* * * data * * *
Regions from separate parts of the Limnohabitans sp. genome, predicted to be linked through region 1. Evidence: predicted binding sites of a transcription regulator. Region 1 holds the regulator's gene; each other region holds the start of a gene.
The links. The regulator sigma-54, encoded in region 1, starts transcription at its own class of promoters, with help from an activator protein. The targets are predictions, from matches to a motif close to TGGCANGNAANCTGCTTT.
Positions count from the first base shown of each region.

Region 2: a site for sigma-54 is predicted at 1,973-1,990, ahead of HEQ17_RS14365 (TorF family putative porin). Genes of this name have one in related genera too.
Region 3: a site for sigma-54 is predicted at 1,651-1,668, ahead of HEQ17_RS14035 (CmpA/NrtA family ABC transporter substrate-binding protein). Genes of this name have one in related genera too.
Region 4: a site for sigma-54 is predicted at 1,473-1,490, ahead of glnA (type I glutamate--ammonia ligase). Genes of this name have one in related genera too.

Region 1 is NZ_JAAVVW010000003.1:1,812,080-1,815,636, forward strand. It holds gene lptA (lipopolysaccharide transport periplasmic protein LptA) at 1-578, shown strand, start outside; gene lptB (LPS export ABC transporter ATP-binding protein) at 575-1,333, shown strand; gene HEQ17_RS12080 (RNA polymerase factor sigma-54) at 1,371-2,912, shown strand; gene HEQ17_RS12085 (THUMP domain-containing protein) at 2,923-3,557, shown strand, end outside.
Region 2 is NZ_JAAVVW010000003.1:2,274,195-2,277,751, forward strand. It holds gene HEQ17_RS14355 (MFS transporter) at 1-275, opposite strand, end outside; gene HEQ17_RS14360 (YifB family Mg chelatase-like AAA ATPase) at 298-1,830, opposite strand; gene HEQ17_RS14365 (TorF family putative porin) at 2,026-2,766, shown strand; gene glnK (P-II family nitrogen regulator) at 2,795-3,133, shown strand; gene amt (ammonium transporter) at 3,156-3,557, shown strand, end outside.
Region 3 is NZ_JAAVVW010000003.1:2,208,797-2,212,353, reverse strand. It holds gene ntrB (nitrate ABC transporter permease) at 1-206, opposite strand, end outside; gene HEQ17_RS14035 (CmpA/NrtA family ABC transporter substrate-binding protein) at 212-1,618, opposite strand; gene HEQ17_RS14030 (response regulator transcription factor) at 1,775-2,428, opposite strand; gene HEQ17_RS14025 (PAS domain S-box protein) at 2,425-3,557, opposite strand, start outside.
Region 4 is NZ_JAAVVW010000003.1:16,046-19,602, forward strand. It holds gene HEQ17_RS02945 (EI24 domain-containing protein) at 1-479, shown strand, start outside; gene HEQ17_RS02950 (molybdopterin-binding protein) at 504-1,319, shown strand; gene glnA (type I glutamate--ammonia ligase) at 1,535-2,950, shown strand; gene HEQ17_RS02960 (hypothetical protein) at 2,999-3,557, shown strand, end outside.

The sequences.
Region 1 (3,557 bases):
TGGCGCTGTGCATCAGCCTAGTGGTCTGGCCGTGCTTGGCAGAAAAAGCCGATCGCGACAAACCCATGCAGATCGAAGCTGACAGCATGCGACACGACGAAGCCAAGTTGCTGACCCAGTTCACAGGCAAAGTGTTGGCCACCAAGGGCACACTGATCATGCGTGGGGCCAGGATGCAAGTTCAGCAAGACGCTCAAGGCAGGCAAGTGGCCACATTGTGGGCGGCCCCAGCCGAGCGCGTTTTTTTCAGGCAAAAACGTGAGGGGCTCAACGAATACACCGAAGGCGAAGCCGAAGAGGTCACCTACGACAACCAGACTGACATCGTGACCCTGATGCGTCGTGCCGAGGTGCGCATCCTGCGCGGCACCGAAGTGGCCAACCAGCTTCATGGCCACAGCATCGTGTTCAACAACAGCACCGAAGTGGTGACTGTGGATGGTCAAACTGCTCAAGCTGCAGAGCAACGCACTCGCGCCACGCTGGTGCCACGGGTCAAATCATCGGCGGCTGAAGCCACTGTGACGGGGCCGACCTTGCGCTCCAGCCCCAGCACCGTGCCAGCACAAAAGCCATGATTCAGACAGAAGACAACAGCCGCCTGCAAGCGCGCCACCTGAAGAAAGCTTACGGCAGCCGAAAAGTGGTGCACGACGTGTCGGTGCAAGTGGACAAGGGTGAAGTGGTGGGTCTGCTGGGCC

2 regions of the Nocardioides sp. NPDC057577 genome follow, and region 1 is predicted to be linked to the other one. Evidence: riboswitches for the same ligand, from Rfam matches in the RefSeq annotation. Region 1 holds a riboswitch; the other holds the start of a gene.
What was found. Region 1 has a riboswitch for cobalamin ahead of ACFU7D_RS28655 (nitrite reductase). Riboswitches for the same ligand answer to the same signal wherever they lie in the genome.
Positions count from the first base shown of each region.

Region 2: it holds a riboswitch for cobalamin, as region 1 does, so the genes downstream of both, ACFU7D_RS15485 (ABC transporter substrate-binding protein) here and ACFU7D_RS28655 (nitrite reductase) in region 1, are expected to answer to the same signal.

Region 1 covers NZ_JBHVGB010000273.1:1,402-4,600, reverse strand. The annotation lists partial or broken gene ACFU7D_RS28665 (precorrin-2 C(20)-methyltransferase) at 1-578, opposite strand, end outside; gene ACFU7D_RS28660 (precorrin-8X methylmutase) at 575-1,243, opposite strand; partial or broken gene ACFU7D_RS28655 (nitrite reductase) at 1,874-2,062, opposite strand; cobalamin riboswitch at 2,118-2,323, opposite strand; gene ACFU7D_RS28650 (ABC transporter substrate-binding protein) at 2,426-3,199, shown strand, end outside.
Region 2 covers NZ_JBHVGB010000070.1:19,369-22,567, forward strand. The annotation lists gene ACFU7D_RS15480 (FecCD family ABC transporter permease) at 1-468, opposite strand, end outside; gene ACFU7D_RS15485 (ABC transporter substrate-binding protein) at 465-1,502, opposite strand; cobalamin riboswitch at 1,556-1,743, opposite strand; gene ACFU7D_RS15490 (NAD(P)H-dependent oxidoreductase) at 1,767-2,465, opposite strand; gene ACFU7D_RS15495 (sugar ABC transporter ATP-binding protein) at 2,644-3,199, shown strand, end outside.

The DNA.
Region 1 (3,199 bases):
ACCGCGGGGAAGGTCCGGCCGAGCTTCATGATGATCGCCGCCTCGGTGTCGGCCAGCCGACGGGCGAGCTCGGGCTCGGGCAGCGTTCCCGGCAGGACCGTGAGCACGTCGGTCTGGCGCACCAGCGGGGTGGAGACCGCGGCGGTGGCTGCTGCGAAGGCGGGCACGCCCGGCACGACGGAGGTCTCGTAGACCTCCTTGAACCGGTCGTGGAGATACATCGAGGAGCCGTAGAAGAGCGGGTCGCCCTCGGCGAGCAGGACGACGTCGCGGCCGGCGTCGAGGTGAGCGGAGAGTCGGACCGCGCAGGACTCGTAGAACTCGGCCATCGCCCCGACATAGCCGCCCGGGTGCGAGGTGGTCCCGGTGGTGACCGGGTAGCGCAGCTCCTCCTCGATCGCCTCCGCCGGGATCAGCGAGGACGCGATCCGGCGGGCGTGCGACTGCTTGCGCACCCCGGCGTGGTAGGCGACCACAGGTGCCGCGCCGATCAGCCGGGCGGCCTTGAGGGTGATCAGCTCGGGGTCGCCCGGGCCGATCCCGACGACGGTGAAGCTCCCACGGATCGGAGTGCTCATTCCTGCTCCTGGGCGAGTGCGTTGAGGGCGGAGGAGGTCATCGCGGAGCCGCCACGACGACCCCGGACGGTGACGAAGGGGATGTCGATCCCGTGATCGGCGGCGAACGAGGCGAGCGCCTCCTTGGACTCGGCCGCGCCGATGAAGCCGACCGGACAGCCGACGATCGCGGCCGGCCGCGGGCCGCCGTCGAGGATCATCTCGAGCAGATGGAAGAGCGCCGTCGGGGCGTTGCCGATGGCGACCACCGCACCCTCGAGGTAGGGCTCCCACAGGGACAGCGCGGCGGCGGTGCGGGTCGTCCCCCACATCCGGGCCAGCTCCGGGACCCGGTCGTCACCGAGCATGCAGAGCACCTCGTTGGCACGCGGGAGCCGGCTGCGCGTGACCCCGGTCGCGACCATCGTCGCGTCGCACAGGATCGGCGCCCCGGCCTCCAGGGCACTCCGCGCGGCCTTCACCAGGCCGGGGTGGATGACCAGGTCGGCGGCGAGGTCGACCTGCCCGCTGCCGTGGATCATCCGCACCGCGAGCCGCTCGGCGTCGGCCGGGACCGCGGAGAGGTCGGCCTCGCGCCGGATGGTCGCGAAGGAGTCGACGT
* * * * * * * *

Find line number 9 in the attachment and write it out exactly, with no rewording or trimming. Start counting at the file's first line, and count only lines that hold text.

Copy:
Region 3 is NZ_JAAVVW010000003.1:2,208,797-2,212,353, reverse strand. It holds gene ntrB (nitrate ABC transporter permease) at 1-206, opposite strand, end outside; gene HEQ17_RS14035 (CmpA/NrtA family ABC transporter substrate-binding protein) at 212-1,618, opposite strand; gene HEQ17_RS14030 (response regulator transcription factor) at 1,775-2,428, opposite strand; gene HEQ17_RS14025 (PAS domain S-box protein) at 2,425-3,557, opposite strand, start outside.